It was almost embarrassing to be an American at a recent Georgetown University Law Center panel titled, ''Sexual Orientation and Military Preparedness: An International Perspective.''
As members of the militaries of four U.S. allies explained the situation for gays in their respective armed forces, America's own ''Don't Ask, Don't Tell'' policy began to sound less like a well-intentioned compromise and more like a woefully out of date, unsophisticated half-measure with as much global standing as the tanking dollar.
Introduced by Thomas F. Field, a Georgetown Law adjunct professor, retired Army colonel, Equality Virginia board member and member of the Servicemembers Legal Defense Network, the one serving officer and three veterans on the panel shared their personal perspectives on the fallout from their militaries allowing openly gay soldiers and sailors. In a word, that fallout would be ''nil.''
''I wouldn't say it was an overnight thing, but it happened,'' began Chief Petty Officer Stuart O'Brien of the Australian Navy. ''It's a non-issue today in Australia.''
And though it's still very much an issue in the United States, that did not stop the U.S. Army from decorating O'Brien for his service in Baghdad's Green Zone.
From Australia to Canada to Great Britain to Israel, the song was the same: We lifted our bans with little or no repercussions, and it will eventually happen in the United States.
''None of those dire predictions were realized,'' said Michelle Douglas, director of the International Relations Group for the Canadian Department of Justice, and a veteran of her country's Special Investigations Unit of the Military Police. ''It can be replicated here.''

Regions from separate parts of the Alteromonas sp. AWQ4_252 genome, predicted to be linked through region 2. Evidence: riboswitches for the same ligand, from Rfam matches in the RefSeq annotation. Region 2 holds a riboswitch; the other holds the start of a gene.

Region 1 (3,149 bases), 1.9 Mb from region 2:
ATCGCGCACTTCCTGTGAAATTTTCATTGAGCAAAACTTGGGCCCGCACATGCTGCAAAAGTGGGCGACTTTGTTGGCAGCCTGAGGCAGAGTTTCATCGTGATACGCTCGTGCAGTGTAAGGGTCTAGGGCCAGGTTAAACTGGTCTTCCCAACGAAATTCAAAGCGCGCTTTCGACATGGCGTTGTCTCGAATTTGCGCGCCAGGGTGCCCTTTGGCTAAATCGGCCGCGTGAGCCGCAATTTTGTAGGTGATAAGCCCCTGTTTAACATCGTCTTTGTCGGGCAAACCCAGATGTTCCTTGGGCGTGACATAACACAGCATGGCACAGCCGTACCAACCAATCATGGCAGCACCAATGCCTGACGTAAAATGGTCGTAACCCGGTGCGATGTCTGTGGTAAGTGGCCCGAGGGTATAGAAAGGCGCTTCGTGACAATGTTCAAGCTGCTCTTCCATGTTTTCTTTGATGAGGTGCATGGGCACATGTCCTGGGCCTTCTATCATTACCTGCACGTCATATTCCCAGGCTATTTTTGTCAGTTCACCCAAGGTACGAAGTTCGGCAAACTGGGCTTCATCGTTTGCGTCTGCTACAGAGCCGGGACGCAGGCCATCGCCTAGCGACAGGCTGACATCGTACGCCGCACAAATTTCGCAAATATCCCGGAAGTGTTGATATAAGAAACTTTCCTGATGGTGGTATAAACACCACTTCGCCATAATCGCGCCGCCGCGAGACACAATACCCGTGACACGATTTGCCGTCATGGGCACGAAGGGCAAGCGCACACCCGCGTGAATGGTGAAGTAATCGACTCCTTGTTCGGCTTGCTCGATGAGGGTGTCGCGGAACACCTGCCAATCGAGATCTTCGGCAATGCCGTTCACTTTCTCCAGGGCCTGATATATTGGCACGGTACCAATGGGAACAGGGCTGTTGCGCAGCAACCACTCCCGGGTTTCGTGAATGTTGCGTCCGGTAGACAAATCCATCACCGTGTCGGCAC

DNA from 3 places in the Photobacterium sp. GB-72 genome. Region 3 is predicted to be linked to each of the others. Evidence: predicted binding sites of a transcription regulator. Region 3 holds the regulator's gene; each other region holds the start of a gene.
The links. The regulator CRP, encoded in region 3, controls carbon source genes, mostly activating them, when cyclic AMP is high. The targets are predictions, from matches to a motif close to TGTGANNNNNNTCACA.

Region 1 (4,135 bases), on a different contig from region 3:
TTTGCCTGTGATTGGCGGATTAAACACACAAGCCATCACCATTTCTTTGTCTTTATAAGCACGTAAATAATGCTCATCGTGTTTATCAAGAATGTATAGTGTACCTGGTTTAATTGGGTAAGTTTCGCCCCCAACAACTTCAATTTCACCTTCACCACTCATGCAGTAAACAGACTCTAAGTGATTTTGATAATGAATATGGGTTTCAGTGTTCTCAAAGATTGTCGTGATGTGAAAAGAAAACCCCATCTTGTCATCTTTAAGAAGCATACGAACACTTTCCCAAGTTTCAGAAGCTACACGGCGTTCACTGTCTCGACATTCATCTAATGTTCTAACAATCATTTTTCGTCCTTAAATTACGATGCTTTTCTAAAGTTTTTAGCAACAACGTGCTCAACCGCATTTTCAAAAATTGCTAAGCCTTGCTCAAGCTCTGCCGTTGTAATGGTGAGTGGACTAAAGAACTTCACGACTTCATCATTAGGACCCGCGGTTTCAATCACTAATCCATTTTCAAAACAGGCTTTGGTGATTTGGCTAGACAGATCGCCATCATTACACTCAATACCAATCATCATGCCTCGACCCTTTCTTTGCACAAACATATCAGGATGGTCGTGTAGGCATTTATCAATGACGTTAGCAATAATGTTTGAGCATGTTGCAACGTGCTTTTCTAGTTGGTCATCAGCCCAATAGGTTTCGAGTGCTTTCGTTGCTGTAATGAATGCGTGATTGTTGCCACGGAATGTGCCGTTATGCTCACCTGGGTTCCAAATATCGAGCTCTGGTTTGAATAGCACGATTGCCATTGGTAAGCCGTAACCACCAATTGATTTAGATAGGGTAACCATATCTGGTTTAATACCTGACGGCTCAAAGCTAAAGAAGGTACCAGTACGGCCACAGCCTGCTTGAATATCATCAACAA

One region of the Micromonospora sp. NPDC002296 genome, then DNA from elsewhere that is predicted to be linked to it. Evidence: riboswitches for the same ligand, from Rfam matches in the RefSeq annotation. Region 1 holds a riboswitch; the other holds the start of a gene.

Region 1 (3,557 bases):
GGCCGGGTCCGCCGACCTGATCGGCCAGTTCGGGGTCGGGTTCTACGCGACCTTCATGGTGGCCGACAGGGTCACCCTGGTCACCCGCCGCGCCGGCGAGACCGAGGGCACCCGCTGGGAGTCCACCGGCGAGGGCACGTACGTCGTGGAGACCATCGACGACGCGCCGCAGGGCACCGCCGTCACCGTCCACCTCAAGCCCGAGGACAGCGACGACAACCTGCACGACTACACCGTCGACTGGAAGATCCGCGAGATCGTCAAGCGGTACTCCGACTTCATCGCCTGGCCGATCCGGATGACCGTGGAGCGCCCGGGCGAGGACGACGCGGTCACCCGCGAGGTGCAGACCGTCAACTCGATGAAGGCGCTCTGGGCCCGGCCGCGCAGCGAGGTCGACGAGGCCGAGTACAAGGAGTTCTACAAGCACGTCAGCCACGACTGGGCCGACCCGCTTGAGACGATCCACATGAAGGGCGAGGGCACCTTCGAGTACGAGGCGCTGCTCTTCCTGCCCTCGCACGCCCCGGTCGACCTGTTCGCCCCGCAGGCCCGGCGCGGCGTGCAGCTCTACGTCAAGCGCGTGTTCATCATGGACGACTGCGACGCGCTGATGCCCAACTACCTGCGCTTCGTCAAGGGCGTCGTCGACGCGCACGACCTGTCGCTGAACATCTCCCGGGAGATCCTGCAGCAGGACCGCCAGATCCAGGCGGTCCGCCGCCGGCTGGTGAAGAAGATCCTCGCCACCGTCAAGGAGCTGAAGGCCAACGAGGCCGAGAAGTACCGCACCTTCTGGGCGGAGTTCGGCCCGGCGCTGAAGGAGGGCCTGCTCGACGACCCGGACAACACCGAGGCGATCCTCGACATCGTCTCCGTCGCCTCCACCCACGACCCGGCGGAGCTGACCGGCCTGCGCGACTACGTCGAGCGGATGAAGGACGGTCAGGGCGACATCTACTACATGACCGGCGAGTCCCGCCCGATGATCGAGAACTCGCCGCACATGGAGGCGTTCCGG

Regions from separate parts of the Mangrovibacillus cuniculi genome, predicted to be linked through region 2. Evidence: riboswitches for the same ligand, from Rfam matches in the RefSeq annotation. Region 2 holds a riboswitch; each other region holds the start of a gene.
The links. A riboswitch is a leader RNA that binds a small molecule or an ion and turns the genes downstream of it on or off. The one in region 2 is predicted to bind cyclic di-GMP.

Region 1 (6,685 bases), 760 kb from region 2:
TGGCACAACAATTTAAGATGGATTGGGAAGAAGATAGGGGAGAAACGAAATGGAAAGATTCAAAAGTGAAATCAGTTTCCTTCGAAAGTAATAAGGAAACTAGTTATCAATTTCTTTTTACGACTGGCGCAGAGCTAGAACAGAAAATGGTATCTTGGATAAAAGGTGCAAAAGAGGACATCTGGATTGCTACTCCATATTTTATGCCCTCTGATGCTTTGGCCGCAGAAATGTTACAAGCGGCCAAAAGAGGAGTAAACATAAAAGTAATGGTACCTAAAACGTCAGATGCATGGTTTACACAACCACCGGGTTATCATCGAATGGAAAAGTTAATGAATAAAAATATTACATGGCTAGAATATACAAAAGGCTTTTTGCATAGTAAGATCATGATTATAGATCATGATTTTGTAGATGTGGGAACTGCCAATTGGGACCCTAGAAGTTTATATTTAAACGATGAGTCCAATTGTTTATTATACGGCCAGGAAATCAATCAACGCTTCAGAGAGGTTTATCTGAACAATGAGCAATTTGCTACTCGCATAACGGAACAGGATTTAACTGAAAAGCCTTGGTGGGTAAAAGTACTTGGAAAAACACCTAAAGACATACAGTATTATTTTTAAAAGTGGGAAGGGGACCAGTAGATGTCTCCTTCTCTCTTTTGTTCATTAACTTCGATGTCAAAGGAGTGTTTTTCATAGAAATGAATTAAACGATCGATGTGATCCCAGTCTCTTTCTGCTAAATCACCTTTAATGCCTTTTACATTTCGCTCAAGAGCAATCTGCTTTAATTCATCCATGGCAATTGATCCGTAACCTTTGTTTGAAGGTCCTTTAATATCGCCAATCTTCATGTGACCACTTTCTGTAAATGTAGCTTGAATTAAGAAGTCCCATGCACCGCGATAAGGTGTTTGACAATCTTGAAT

Though Douglas was the only panelist to have been discharged for sexual orientation, she shared her fellow panelists' convictions regarding DADT. After all, going from top graduate of every military training course she took, to a polygraph test regarding her sexual orientation, to having the Canadian armed forces surrender on the eve of her legal challenge, Douglas has plenty of reason to believe change is inevitable. Add to that the story she told the audience of about 100, of having seen two military men get married in a chapel on base by a military chaplain.
Avner Even-Zohar, formerly a captain with the Israeli Defense Forces, said that his country may offer the most direct rebuttal of the strongest arguments against lifting the military's gay ban here. Whereas some would say that America is more socially conservative than some of its allies, and that military readiness trumps ''social experimentation,'' Even-Zohar shot down both arguments. Israel, he pointed out, has no separation between religion and state, making it a very socially conservative country in some aspects. As for military readiness, he insisted, '' ''Without the military, there would be no state of Israel. Israel is very relevant. The Israeli army is engaged in daily fighting, ... winning wars on a daily basis.'' When the ban -- only a decade old to begin with -- was lifted in 1993, military readiness was not affected.
The less worthwhile arguments -- meaning discussion of group showers and tight quarters -- also came up.
''Those who find this a difficult issue should be ashamed of themselves,'' said Patrick Lyster-Todd, a retired lieutenant commander in Britain's Royal Navy, pointing out that troops of any orientation are primarily concerned with washing away dirt and sweat -- or sometimes blood and tears. ''We currently need every able-bodied man and woman we can find.''
Following Georgetown's Catholic tradition, Michael Rankin, a retired U.S. Navy captain, offered to stand in as devil's advocate. He quoted from critics of lifting the DADT ban, interrupting himself to return to the group-shower brouhaha.
''That sounds absurd to us, but it's deadly serious to them,'' he cautioned.